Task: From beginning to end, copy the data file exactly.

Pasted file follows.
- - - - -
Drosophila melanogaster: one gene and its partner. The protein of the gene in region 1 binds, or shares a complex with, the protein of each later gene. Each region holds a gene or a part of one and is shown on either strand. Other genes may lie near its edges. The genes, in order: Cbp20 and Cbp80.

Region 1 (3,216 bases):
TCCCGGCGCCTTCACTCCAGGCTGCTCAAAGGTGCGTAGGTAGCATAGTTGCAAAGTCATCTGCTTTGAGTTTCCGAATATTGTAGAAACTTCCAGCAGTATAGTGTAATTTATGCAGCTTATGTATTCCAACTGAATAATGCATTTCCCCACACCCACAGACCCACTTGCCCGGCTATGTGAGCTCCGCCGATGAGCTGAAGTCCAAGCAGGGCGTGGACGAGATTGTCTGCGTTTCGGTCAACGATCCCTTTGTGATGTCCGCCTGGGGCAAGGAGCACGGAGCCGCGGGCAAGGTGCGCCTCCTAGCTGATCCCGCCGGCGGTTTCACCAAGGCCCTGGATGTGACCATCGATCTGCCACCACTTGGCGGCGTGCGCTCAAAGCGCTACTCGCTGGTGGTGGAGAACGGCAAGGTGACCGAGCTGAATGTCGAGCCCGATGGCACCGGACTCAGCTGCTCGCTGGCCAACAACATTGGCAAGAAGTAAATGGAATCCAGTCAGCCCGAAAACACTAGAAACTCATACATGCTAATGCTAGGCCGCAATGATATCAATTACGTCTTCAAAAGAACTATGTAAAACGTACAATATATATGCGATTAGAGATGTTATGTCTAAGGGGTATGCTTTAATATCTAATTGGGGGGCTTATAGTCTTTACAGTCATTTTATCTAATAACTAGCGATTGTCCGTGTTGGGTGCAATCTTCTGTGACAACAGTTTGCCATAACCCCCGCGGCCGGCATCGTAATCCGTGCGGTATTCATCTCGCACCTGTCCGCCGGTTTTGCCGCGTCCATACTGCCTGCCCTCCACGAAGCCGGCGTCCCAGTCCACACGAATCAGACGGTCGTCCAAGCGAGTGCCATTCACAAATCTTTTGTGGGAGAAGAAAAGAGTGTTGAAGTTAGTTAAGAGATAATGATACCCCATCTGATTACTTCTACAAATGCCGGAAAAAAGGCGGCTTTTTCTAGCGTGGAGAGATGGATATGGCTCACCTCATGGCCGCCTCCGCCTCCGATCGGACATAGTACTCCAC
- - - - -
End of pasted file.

Drosophila melanogaster: one gene and its partner. The protein of the gene in region 1 binds, or shares a complex with, the protein of each later gene. Each region holds a gene or a part of one and is shown on either strand. Other genes may lie near its edges. The genes, in order: Cbp20 and Cbp80.

Region 1 (3,216 bases):
TCCCGGCGCCTTCACTCCAGGCTGCTCAAAGGTGCGTAGGTAGCATAGTTGCAAAGTCATCTGCTTTGAGTTTCCGAATATTGTAGAAACTTCCAGCAGTATAGTGTAATTTATGCAGCTTATGTATTCCAACTGAATAATGCATTTCCCCACACCCACAGACCCACTTGCCCGGCTATGTGAGCTCCGCCGATGAGCTGAAGTCCAAGCAGGGCGTGGACGAGATTGTCTGCGTTTCGGTCAACGATCCCTTTGTGATGTCCGCCTGGGGCAAGGAGCACGGAGCCGCGGGCAAGGTGCGCCTCCTAGCTGATCCCGCCGGCGGTTTCACCAAGGCCCTGGATGTGACCATCGATCTGCCACCACTTGGCGGCGTGCGCTCAAAGCGCTACTCGCTGGTGGTGGAGAACGGCAAGGTGACCGAGCTGAATGTCGAGCCCGATGGCACCGGACTCAGCTGCTCGCTGGCCAACAACATTGGCAAGAAGTAAATGGAATCCAGTCAGCCCGAAAACACTAGAAACTCATACATGCTAATGCTAGGCCGCAATGATATCAATTACGTCTTCAAAAGAACTATGTAAAACGTACAATATATATGCGATTAGAGATGTTATGTCTAAGGGGTATGCTTTAATATCTAATTGGGGGGCTTATAGTCTTTACAGTCATTTTATCTAATAACTAGCGATTGTCCGTGTTGGGTGCAATCTTCTGTGACAACAGTTTGCCATAACCCCCGCGGCCGGCATCGTAATCCGTGCGGTATTCATCTCGCACCTGTCCGCCGGTTTTGCCGCGTCCATACTGCCTGCCCTCCACGAAGCCGGCGTCCCAGTCCACACGAATCAGACGGTCGTCCAAGCGAGTGCCATTCACAAATCTTTTGTGGGAGAAGAAAAGAGTGTTGAAGTTAGTTAAGAGATAATGATACCCCATCTGATTACTTCTACAAATGCCGGAAAAAAGGCGGCTTTTTCTAGCGTGGAGAGATGGATATGGCTCACCTCATGGCCGCCTCCGCCTCCGATCGGACATAGTACTCCAC